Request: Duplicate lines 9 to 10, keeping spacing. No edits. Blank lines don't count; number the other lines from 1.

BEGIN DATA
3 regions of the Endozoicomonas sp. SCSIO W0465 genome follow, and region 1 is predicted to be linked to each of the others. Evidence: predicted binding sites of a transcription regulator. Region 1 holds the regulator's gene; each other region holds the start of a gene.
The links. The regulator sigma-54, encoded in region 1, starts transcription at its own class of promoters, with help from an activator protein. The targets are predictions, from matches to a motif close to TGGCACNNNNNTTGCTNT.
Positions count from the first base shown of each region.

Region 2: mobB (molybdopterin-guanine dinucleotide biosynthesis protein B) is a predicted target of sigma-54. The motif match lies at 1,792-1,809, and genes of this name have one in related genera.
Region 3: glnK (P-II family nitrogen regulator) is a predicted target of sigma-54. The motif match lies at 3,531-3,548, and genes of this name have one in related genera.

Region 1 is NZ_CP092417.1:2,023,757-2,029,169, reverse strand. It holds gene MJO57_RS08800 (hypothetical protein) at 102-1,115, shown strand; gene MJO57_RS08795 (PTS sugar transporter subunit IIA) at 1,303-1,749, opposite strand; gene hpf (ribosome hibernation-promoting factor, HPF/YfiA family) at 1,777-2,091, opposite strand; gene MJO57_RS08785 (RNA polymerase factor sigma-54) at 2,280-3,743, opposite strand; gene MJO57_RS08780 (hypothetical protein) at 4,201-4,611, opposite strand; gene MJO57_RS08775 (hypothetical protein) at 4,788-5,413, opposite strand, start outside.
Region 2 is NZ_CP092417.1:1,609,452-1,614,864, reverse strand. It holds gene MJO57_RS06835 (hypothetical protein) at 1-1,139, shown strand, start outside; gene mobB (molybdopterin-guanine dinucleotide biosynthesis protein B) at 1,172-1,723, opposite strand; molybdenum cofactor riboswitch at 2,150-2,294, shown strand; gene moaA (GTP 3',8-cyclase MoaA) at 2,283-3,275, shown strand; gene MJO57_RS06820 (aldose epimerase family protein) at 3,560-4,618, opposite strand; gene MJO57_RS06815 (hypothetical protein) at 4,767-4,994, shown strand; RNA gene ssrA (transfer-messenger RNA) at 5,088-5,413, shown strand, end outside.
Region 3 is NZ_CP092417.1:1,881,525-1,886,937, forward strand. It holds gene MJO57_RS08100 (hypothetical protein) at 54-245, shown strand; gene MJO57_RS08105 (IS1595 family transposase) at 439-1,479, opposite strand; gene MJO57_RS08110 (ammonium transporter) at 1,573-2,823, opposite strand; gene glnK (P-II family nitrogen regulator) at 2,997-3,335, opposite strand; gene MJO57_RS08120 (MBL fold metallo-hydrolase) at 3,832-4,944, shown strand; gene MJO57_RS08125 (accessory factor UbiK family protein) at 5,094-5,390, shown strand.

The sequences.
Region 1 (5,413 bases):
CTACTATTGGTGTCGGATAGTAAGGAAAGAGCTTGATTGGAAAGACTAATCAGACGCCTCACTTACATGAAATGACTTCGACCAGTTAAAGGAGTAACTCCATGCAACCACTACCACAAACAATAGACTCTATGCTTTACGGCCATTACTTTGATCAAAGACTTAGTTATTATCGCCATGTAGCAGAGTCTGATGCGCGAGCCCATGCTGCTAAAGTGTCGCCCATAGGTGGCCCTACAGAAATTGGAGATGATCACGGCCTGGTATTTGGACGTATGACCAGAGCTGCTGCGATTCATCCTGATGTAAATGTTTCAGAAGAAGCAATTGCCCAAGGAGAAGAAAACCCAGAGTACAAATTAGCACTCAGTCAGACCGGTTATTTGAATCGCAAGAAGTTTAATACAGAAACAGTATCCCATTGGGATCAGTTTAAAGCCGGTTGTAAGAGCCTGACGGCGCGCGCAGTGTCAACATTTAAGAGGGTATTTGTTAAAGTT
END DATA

The sequences.
Region 1 (5,413 bases):